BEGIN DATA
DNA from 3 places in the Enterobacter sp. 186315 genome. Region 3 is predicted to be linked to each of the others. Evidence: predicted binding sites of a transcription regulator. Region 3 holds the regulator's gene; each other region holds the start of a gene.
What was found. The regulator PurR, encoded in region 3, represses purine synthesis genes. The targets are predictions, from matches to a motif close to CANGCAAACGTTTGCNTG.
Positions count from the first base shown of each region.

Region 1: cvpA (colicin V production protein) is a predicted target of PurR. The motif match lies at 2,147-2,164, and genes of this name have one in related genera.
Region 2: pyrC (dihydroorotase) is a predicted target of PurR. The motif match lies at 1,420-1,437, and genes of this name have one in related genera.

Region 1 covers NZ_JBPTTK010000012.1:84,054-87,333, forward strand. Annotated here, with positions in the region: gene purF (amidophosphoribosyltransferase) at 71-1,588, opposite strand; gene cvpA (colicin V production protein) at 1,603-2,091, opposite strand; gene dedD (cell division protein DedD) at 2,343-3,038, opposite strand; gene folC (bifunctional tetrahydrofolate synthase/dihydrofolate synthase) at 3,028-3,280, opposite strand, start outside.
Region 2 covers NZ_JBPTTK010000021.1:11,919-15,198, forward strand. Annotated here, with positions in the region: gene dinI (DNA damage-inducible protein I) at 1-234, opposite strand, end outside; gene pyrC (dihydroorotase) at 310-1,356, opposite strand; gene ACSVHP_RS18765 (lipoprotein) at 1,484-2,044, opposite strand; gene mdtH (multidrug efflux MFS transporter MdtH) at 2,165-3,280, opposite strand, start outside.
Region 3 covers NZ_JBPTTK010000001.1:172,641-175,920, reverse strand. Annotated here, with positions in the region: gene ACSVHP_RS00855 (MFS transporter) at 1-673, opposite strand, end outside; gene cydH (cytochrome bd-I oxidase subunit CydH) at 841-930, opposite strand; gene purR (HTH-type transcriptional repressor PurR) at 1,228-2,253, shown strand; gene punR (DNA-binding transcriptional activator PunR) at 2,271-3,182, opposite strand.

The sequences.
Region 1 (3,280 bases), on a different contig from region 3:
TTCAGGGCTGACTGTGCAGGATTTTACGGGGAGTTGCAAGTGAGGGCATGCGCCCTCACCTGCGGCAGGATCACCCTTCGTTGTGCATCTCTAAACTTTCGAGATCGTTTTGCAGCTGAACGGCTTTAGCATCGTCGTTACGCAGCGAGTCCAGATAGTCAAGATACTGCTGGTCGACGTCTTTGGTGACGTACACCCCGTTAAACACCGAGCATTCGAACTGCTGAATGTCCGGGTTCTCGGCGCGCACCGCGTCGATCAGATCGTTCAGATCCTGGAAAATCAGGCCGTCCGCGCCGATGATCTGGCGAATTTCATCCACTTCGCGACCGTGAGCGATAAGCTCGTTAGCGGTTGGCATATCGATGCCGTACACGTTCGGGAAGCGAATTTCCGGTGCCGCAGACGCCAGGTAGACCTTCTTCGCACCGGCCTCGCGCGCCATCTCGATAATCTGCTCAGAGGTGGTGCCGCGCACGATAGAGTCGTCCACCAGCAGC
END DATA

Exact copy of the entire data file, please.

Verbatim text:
DNA from 3 places in the Enterobacter sp. 186315 genome. Region 3 is predicted to be linked to each of the others. Evidence: predicted binding sites of a transcription regulator. Region 3 holds the regulator's gene; each other region holds the start of a gene.
What was found. The regulator PurR, encoded in region 3, represses purine synthesis genes. The targets are predictions, from matches to a motif close to CANGCAAACGTTTGCNTG.
Positions count from the first base shown of each region.

Region 1: cvpA (colicin V production protein) is a predicted target of PurR. The motif match lies at 2,147-2,164, and genes of this name have one in related genera.
Region 2: pyrC (dihydroorotase) is a predicted target of PurR. The motif match lies at 1,420-1,437, and genes of this name have one in related genera.

Region 1 covers NZ_JBPTTK010000012.1:84,054-87,333, forward strand. Annotated here, with positions in the region: gene purF (amidophosphoribosyltransferase) at 71-1,588, opposite strand; gene cvpA (colicin V production protein) at 1,603-2,091, opposite strand; gene dedD (cell division protein DedD) at 2,343-3,038, opposite strand; gene folC (bifunctional tetrahydrofolate synthase/dihydrofolate synthase) at 3,028-3,280, opposite strand, start outside.
Region 2 covers NZ_JBPTTK010000021.1:11,919-15,198, forward strand. Annotated here, with positions in the region: gene dinI (DNA damage-inducible protein I) at 1-234, opposite strand, end outside; gene pyrC (dihydroorotase) at 310-1,356, opposite strand; gene ACSVHP_RS18765 (lipoprotein) at 1,484-2,044, opposite strand; gene mdtH (multidrug efflux MFS transporter MdtH) at 2,165-3,280, opposite strand, start outside.
Region 3 covers NZ_JBPTTK010000001.1:172,641-175,920, reverse strand. Annotated here, with positions in the region: gene ACSVHP_RS00855 (MFS transporter) at 1-673, opposite strand, end outside; gene cydH (cytochrome bd-I oxidase subunit CydH) at 841-930, opposite strand; gene purR (HTH-type transcriptional repressor PurR) at 1,228-2,253, shown strand; gene punR (DNA-binding transcriptional activator PunR) at 2,271-3,182, opposite strand.

The sequences.
Region 1 (3,280 bases), on a different contig from region 3:
TTCAGGGCTGACTGTGCAGGATTTTACGGGGAGTTGCAAGTGAGGGCATGCGCCCTCACCTGCGGCAGGATCACCCTTCGTTGTGCATCTCTAAACTTTCGAGATCGTTTTGCAGCTGAACGGCTTTAGCATCGTCGTTACGCAGCGAGTCCAGATAGTCAAGATACTGCTGGTCGACGTCTTTGGTGACGTACACCCCGTTAAACACCGAGCATTCGAACTGCTGAATGTCCGGGTTCTCGGCGCGCACCGCGTCGATCAGATCGTTCAGATCCTGGAAAATCAGGCCGTCCGCGCCGATGATCTGGCGAATTTCATCCACTTCGCGACCGTGAGCGATAAGCTCGTTAGCGGTTGGCATATCGATGCCGTACACGTTCGGGAAGCGAATTTCCGGTGCCGCAGACGCCAGGTAGACCTTCTTCGCACCGGCCTCGCGCGCCATCTCGATAATCTGCTCAGAGGTGGTGCCGCGCACGATAGAGTCGTCCACCAGCAGC